The deciduous pillow of Burlington edging up on Lake Champlain has all the child-like allure of a too-recently stacked pile of leaves in the backyard. When you finally drop out of the clouds and see it puffed up all green and shimmery below, you kind of just want to fall into it.
For all its complex culture -- from snowboarder haven to naturalist temple to tech start-up incubator to refugee sanctuary -- Burlington is a remarkably simple city to navigate. You’ll be doing most of your business on Pine St or Main.
If you’re like me, an AirBnb is where you lay your head on the road most days. Not so in Burlington, and that’s because Hotel Vermont has found a 1,000 different ways to remind me what hospitality might have been like for my grandparents' generation.
But they’re doing it a little differently these days: locally roasted coffees, Jasper Hill cheese plates that are sometimes waiting for you in the room, an ice bucket with a Lawson’s Sip of Sunshine gleaming, and if that’s not enough, that beer is on tap and sparkling just off the elevators. If it was Lacroix I’d be a high-end squatter by now.
For the traveling drinker, there’s a new best friend waiting for you named Matt Canning, the hotel’s official “Beer Concierge.” On my visits, he’s created itineraries, called ahead to breweries, and even grabbed a bike and joined me for a round of Switchies.
And that’s exactly how you should play your first afternoon in Burlington. Matt’s way.
Get a cruiser and coast down the hill along Lake Champlain, out by the docks and through a couple neighborhoods, and you’ll end up at Switchback Brewing Co.
You’re going to have a lot of amazing beer over the next 36 hours. But this needs to be your first, regardless of your ambitions. Because Switchback Ale is the beer that sets the palate of Burlington. You should drink three.
They started brewing this beer, and only this beer, when they opened back in 2002. It’s a hopped up amber ale, about as simple as can be. And for many Vermonters, it’s perfect. It actually makes them visibly uncomfortable how much they still like this beer, even after generations of brewing evolution have them lusting after mixed fermentation saisons and barrel aged wonders.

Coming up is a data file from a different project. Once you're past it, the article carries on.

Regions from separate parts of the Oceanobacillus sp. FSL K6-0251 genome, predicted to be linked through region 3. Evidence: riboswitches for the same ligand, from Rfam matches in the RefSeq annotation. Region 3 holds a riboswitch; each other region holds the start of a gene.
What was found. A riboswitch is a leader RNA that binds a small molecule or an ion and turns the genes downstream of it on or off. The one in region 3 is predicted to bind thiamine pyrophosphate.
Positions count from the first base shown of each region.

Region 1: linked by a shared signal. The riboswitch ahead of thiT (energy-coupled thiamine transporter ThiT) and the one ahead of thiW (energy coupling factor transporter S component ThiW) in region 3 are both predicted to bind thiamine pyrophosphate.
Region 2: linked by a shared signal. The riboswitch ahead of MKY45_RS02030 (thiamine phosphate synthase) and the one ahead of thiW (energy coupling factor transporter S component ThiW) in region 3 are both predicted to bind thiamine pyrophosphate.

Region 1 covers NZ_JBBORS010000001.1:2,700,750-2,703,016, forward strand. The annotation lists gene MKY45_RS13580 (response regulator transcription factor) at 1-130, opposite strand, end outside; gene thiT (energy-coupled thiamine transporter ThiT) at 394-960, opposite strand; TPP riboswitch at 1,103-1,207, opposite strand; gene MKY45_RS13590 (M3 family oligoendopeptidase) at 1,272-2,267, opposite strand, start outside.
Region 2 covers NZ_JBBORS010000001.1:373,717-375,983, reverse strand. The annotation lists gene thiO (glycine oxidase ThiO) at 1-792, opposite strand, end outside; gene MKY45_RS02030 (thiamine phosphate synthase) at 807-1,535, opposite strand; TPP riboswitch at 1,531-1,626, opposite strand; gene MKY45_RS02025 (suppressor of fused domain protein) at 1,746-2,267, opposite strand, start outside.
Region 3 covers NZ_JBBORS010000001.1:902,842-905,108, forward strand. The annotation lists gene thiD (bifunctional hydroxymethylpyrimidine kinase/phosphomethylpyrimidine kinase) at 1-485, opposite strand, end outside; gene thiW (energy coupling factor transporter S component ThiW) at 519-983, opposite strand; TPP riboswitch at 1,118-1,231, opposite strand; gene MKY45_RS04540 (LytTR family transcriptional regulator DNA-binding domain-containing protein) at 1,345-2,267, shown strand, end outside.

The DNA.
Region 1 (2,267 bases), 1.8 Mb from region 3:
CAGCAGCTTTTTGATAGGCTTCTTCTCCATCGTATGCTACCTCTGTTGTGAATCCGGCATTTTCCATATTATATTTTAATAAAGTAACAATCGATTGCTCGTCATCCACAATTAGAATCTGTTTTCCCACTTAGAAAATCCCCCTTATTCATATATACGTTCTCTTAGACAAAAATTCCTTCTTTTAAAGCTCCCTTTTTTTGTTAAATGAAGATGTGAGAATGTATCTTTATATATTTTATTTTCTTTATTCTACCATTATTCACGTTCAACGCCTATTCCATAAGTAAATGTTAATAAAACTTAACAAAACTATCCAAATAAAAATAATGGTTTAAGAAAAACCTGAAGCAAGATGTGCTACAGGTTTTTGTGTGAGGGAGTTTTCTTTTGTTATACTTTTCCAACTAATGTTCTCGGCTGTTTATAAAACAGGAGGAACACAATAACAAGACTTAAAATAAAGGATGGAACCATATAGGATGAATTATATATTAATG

There newest addition, the Citra-Pils Kellerbier, is one of the more unique hoppy lagers in the country. Lemon and citrus with a noble hop, earthy character, this is Switchback’s early-in competitor to a Firestone Walker Pivo Pils. Since it's naturally conditioned, and has a softer, rounder texture, I dare say makes it even more sessionable than California's effort.
I’ve never left the Switchback taproom without wondering if I should have had “one more."
*Queen City + Zero Gravity*
Around the corner you’ve got a twofer.
Swing up north again along Pine St. and you’ll find a perfect microcosm of Burlington beer culture — from the esoteric to the, well, newly esoteric.
Queen City is a start-up long past its time already — by which I mean, immediately anachronistic. They make long-forgotten English styles, barleywines, brown ales, pale ales and milds that no statistically significant portion of the population is seeking out. And yet.
They know they’re not on trend. They know they’re not in the zeitgeist. But they also knew they always wanted to open a brewery and you only live once. I’d say “take your dad here,” but that’s not really fair. Take anyone in your life you’d like to chat over a beer with, instead of about a beer. And if the recent pendulum swing back to Pilsners is any indication, this is your chance to get ahead of the coming Mild mob.
Right across the street is new-wave Burlington brewer, Zero Gravity.
This is the break-out production spot for the former brewers at Flatbread pizzeria and they’re really taking advantage of this chance to express themselves in the beer. Modern, colorful, and full of life, the beer they brew runs the gamut from lager to saison to brett IPA.
It’s hard not to drink the entire tap list, but if you have the self-control there’s some prep work to do. Call up a boat company (any boat will do), make a reservation for 11am tomorrow, and grab an ice-cold sixer or two of Green State Lagers. They’ve got sheets and sheets of them. Don’t drink them until tomorrow.
*Hen of the Woods + Black Acre*
I lose my mind here every time.